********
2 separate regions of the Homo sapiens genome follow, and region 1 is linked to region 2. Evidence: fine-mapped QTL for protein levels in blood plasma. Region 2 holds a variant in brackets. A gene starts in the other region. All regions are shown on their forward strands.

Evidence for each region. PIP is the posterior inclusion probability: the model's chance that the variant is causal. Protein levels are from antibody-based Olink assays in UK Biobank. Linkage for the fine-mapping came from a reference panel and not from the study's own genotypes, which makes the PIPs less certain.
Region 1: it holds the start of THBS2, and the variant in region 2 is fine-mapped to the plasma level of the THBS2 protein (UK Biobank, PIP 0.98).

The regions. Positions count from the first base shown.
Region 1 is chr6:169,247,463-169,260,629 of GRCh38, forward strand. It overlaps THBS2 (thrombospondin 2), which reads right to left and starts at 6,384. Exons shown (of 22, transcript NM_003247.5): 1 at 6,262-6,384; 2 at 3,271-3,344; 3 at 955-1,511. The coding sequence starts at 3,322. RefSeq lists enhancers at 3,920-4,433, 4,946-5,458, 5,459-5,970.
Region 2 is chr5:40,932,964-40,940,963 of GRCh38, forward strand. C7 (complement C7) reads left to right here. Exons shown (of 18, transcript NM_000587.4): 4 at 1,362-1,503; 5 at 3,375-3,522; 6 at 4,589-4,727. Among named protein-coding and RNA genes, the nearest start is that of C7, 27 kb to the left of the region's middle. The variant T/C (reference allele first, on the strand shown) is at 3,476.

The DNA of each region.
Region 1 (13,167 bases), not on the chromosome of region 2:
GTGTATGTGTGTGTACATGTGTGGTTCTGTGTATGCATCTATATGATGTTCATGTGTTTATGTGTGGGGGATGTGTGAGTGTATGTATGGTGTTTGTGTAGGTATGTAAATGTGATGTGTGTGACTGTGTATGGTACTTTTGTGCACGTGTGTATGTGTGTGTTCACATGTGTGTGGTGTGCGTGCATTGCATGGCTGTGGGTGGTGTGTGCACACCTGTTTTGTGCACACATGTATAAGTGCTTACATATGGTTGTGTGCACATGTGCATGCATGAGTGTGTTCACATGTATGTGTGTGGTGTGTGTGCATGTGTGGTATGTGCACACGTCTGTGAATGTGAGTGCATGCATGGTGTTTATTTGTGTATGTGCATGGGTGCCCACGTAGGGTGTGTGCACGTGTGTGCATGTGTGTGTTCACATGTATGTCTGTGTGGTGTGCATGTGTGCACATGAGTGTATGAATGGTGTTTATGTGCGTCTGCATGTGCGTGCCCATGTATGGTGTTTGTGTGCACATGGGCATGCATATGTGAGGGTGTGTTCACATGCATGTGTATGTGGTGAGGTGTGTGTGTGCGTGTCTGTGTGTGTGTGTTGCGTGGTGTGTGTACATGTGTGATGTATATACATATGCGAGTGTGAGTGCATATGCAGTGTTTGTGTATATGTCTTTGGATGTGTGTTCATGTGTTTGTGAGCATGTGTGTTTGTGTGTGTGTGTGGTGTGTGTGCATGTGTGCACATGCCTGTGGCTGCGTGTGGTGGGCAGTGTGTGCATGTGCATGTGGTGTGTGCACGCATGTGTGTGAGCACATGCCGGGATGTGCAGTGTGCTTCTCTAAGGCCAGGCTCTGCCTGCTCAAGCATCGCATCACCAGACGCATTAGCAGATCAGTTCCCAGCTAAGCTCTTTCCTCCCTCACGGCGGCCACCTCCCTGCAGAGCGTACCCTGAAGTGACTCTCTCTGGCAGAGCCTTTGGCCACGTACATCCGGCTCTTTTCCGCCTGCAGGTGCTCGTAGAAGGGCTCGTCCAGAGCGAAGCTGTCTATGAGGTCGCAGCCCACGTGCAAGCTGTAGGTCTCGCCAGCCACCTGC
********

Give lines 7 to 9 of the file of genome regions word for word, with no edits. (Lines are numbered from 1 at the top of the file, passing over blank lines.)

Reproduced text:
The DNA of each region.
Region 1 (13,167 bases), not on the chromosome of region 2:
GTGTATGTGTGTGTACATGTGTGGTTCTGTGTATGCATCTATATGATGTTCATGTGTTTATGTGTGGGGGATGTGTGAGTGTATGTATGGTGTTTGTGTAGGTATGTAAATGTGATGTGTGTGACTGTGTATGGTACTTTTGTGCACGTGTGTATGTGTGTGTTCACATGTGTGTGGTGTGCGTGCATTGCATGGCTGTGGGTGGTGTGTGCACACCTGTTTTGTGCACACATGTATAAGTGCTTACATATGGTTGTGTGCACATGTGCATGCATGAGTGTGTTCACATGTATGTGTGTGGTGTGTGTGCATGTGTGGTATGTGCACACGTCTGTGAATGTGAGTGCATGCATGGTGTTTATTTGTGTATGTGCATGGGTGCCCACGTAGGGTGTGTGCACGTGTGTGCATGTGTGTGTTCACATGTATGTCTGTGTGGTGTGCATGTGTGCACATGAGTGTATGAATGGTGTTTATGTGCGTCTGCATGTGCGTGCCCATGTATGGTGTTTGTGTGCACATGGGCATGCATATGTGAGGGTGTGTTCACATGCATGTGTATGTGGTGAGGTGTGTGTGTGCGTGTCTGTGTGTGTGTGTTGCGTGGTGTGTGTACATGTGTGATGTATATACATATGCGAGTGTGAGTGCATATGCAGTGTTTGTGTATATGTCTTTGGATGTGTGTTCATGTGTTTGTGAGCATGTGTGTTTGTGTGTGTGTGTGGTGTGTGTGCATGTGTGCACATGCCTGTGGCTGCGTGTGGTGGGCAGTGTGTGCATGTGCATGTGGTGTGTGCACGCATGTGTGTGAGCACATGCCGGGATGTGCAGTGTGCTTCTCTAAGGCCAGGCTCTGCCTGCTCAAGCATCGCATCACCAGACGCATTAGCAGATCAGTTCCCAGCTAAGCTCTTTCCTCCCTCACGGCGGCCACCTCCCTGCAGAGCGTACCCTGAAGTGACTCTCTCTGGCAGAGCCTTTGGCCACGTACATCCGGCTCTTTTCCGCCTGCAGGTGCTCGTAGAAGGGCTCGTCCAGAGCGAAGCTGTCTATGAGGTCGCAGCCCACGTGCAAGCTGTAGGTCTCGCCAGCCACCTGC